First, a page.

DEAR BOY: I was extremely pleased with the account which you gave me in your last, of the civilities that you received in your Swiss progress; and I have written, by this post, to Mr. Burnaby, and to the 'Avoyer,' to thank them for their parts. If the attention you met with pleased you, as I dare say it did, you will, I hope, draw this general conclusion from it, that attention and civility please all those to whom they are paid; and that you will please others in proportion as you are attentive and civil to them.
Bishop Burnet has wrote his travels through Switzerland; and Mr. Stanyan, from a long residence there, has written the best account, yet extant, of the Thirteen Cantons; but those books will be read no more, I presume, after you shall have published your account of that country. I hope you will favor me with one of the first copies. To be serious; though I do not desire that you should immediately turn author, and oblige the world with your travels; yet, wherever you go, I would have you as curious and inquisitive as if you did intend to write them. I do not mean that you should give yourself so much trouble, to know the number of houses, inhabitants, signposts, and tombstones, of every town that you go through; but that you should inform yourself, as well as your stay will permit you, whether the town is free, or to whom it belongs, or in what manner: whether it has any peculiar privileges or customs; what trade or manufactures; and such other particulars as people of sense desire to know. And there would be no manner of harm if you were to take memorandums of such things in a paper book to help your memory. The only way of knowing all these things is to keep the best company, who can best inform you of them. I am just now called away; so good night.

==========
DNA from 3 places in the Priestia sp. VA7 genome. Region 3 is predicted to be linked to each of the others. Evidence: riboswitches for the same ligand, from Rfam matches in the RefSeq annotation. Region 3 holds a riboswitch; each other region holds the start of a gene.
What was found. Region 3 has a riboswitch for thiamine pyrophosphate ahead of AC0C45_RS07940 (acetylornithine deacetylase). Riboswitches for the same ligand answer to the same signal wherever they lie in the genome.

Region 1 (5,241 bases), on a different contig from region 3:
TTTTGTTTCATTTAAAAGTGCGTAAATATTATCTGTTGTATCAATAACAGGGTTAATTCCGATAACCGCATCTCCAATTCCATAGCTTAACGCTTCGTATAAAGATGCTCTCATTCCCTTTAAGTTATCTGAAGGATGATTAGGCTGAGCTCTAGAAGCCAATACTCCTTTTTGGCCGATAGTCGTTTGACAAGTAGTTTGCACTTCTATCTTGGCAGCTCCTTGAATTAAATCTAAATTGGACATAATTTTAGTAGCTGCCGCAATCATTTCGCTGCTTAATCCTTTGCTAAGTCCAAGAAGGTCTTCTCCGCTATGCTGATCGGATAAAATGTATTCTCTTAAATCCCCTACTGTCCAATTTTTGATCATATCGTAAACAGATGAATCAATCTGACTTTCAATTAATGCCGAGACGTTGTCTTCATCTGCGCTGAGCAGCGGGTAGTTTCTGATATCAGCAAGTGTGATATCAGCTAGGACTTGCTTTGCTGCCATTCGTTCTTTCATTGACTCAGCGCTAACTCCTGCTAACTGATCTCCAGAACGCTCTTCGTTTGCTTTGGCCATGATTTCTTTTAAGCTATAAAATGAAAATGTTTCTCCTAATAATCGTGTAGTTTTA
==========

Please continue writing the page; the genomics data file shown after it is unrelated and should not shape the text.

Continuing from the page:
DEAR BOY: In your Mamma's letter, which goes here inclosed, you will find one from my sister, to thank you for the Arquebusade water which you sent her; and which she takes very kindly. She would not show me her letter to you; but told me that it contained good wishes and good advice; and, as I know she will show your letter in answer to hers, I send you here inclosed the draught of the letter which I would have you write to her. I hope you will not be offended at my offering you my assistance upon this occasion; because, I presume, that as yet, you are not much used to write to ladies. 'A propos' of letter-writing, the best models that you can form yourself upon are, Cicero, Cardinal d'Ossat, Madame Sevigne, and Comte Bussy Rebutin. Cicero's Epistles to Atticus, and to his familiar friends, are the best examples that you can imitate, in the friendly and the familiar style. The simplicity and the clearness of Cardinal d'Ossat's letters show how letters of business ought to be written; no affected turns, no attempts at wit, obscure or perplex his matter; which is always plainly and clearly stated, as business always should be. For gay and amusing letters, for 'enjouement and badinage,' there are none that equal Comte Bussy's and Madame Sevigne's. They are so natural, that they seem to be the extempore conversations of two people of wit, rather, than letters which are commonly studied, though they ought not to be so. I would advise you to let that book be one in your itinerant library; it will both amuse and inform you.
I have not time to add any more now; so good night.
DEAR BOY: It is now four posts since I have received any letter, either from you or from Mr. Harte. I impute this to the rapidity of your travels through Switzerland; which I suppose are by this time finished.